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Volume 14 No. 02
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Accepted Papers

Scientific Investigations

Clinical Trial Enrollment Enrichment in Resource-Constrained Research Environments: Multivariable Apnea Prediction (MAP) Index in SCIP-PA Trial

Hyunju Yang, PhD, RN1; Alexa Watach, PhD, RN1,2; Miranda Varrasse, PhD, RN2,3; Tonya S. King, PhD4; Amy M. Sawyer, PhD, RN1,3
1Penn State University College of Nursing, University Park, Pennsylvania; 2University of Pennsylvania Perelman School of Medicine, Center for Sleep & Circadian Neurobiology, Philadelphia, Pennsylvania; 3University of Pennsylvania School of Nursing, Philadelphia, Pennsylvania; 4Penn State University College of Medicine, Department of Public Health Sciences, Hershey, Pennsylvania


Study Objectives:

Determine the Multivariable Apnea Prediction (MAP) index predictive utility for enrollment enrichment in a clinical trial wherein enrollment was prior to obstructive sleep apnea diagnosis.


Secondary analysis of screening data (n = 264) from randomized, double-blind, pilot trial. Clinical sleep center patients with complete screening and polysomnography data were included. To determine diagnostic test accuracy of the MAP index using apnea-hypopnea index criterion ≥ 10 events/h (primary) and ≥ 5, ≥ 15, and ≥ 30 events/h (secondary), sensitivity, specificity, negative and positive predictive values, likelihood positive and negative ratios, and receiver operating characteristic curves were calculated. Predictive utility was examined by characteristic variables.


Middle-aged, overweight or obese, men and women were included. Employing a MAP index threshold ≥ 0.5, sensitivity for obstructive sleep apnea (apnea-hypopnea index ≥ 10 events/h) was 83.6%; specificity was 46.4%; area under the curve = 0.74. Sensitivity was higher in males than females (95.3%, 68.7%, respectively); specificity was lower in males than females (30.4%, 57.6%, respectively) with similar area under the curve (0.74 versus 0.72, respectively). MAP accuracy was higher in younger versus older adults (younger than 50 years, or 50 years or older; area under the curve 0.82 versus 0.63, respectively). Varied apnea-hypopnea index criteria produced stable accuracy estimates.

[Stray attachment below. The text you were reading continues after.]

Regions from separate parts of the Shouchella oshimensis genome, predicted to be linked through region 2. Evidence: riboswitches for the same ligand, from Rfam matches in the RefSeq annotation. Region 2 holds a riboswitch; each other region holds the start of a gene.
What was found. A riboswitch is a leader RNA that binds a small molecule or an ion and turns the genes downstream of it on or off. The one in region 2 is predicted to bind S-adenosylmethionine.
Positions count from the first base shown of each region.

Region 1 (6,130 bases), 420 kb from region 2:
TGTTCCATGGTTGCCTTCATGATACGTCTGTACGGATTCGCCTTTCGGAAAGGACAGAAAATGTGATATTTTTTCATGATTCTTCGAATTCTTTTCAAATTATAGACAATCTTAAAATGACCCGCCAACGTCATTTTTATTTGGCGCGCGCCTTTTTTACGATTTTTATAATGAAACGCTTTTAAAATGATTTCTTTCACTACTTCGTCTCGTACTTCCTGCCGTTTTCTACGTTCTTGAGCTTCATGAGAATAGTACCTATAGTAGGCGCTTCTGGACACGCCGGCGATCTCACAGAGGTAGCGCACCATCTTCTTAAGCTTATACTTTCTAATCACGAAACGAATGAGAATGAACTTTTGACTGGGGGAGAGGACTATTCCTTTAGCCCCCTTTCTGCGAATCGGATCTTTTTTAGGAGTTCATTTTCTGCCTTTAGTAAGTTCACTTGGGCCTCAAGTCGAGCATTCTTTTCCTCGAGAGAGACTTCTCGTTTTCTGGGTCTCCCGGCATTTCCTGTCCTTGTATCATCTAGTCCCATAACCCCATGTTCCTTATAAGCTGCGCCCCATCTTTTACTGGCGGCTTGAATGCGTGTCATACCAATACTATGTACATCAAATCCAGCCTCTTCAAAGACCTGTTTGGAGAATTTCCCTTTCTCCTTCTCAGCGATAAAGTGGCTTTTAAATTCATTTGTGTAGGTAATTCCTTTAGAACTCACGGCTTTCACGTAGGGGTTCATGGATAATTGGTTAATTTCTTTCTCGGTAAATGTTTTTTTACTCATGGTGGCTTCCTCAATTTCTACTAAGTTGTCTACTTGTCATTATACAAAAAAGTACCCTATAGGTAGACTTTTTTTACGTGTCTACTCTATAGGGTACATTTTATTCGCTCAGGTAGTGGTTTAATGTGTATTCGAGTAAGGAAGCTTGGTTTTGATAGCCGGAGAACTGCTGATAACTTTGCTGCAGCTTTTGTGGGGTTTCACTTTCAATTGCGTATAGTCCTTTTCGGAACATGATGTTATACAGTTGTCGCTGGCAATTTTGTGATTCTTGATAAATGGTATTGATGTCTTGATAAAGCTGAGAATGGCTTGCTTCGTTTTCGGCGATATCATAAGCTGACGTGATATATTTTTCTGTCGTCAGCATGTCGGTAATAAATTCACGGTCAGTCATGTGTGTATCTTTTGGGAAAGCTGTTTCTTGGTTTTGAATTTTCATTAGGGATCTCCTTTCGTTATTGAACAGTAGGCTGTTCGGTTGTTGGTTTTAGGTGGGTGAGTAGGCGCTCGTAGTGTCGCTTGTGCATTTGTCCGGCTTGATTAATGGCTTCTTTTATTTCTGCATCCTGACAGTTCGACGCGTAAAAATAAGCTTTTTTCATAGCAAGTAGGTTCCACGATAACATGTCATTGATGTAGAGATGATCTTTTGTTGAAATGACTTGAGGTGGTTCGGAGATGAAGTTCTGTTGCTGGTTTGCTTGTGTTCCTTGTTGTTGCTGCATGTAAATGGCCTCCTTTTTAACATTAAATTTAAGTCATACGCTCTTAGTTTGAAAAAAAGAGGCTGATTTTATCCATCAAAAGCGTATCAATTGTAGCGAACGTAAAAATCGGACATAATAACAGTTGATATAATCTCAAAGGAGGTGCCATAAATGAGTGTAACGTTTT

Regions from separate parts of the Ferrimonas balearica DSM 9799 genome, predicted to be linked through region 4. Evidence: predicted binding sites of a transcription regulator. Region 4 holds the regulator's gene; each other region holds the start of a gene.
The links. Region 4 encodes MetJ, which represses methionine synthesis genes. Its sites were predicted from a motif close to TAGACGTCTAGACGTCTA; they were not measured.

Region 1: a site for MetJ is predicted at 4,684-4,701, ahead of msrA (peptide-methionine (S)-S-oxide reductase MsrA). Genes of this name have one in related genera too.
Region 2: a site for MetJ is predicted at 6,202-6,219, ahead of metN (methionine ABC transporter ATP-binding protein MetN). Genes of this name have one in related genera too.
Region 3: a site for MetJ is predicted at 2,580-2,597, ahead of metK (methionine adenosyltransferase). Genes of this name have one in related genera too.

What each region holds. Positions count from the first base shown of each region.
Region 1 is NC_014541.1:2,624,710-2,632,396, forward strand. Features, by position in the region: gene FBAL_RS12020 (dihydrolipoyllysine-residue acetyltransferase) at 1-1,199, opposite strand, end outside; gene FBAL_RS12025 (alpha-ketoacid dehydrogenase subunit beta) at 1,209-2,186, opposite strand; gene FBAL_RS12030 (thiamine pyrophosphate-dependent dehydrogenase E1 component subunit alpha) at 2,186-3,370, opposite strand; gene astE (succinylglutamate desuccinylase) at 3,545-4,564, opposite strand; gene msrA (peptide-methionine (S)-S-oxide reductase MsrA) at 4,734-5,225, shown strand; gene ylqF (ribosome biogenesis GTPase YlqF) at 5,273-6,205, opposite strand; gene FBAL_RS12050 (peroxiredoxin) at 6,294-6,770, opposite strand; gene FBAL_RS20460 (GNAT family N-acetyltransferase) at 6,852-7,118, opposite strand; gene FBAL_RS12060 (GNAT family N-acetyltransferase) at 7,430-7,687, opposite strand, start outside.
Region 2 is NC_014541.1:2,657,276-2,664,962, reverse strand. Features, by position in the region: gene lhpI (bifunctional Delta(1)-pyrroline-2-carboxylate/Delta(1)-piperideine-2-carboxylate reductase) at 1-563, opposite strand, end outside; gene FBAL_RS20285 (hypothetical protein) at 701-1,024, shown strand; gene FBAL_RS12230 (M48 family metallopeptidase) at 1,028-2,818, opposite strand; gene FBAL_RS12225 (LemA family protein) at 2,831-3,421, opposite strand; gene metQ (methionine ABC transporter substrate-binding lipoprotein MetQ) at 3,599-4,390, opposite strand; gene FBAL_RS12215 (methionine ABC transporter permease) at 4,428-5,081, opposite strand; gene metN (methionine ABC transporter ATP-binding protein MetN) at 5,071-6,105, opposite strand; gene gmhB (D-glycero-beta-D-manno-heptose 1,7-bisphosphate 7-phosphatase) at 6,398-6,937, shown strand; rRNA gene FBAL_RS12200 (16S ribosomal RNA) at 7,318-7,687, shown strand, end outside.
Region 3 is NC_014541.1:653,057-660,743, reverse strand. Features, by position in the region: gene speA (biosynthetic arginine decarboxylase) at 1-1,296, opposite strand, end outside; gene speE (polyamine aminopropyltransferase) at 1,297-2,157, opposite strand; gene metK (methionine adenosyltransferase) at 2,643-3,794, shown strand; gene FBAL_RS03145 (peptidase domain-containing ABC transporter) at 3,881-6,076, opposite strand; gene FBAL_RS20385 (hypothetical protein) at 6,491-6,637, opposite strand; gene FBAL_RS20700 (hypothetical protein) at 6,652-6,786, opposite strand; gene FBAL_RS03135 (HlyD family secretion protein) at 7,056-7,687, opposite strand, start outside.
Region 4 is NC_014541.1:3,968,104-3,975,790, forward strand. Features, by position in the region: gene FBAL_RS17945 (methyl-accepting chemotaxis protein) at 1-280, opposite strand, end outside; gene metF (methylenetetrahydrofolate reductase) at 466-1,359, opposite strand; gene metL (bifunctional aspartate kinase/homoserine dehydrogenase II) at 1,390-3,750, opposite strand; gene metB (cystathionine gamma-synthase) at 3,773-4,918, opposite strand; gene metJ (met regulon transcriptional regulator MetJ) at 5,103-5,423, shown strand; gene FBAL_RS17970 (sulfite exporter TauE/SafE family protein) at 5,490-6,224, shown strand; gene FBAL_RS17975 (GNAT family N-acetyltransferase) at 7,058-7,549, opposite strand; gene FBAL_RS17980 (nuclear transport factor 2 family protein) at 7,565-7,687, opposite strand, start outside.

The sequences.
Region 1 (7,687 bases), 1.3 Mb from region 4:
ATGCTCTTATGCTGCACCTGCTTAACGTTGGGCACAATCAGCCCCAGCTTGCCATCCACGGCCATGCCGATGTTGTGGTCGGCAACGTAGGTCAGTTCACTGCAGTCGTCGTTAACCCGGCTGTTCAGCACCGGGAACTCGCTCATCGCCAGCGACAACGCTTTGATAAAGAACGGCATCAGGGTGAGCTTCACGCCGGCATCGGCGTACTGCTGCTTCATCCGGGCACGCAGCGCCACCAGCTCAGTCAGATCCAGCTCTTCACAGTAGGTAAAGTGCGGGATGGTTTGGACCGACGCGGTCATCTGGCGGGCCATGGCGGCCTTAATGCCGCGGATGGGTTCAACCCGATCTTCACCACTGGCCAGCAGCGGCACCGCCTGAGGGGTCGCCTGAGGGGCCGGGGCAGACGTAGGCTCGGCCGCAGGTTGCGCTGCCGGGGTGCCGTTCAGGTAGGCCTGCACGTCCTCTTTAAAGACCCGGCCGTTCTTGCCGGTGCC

Recruitment/enrollment is a high-cost endeavor. Screening procedures may confer resource savings but careful evaluation prior to study implementation assures effectiveness and efficiency.

Clinical Trial Registration:

The secondary analysis reports data from the SCIP-PA Trial (NCT 01454830); study information available at:


Yang H, Watach A, Varrasse M, King TS, Sawyer AM. Clinical trial enrollment enrichment in resource-constrained research environments: Multivariable Apnea Prediction (MAP) index in SCIP-PA Trial. J Clin Sleep Med. 2018;14(2):173–181.


Current Knowledge/Study Rationale: In the current resource-constrained research environment, pre-enrollment screening in studies of obstructive sleep apnea is likely to increase enrollment efficiency and may also reduce protocol resource expenditure. An obstructive sleep apnea screening tool with high predictive utility, Multivariable Apnea Prediction (MAP) index, has been shown to have high clinical predictive utility; however, the use of MAP index for research enrollment enrichment is not well understood.

Study Impact: Results suggest the MAP index can be used for clinical trial enrollment enrichment but consideration of the target population characteristics, including prevalence of obstructive sleep apnea at the study-defined apnea-hypopnea index criterion, sex and age, are important prestudy factors to consider so that the overall utility of employing MAP index as an enrollment enrichment strategy in study settings is optimized.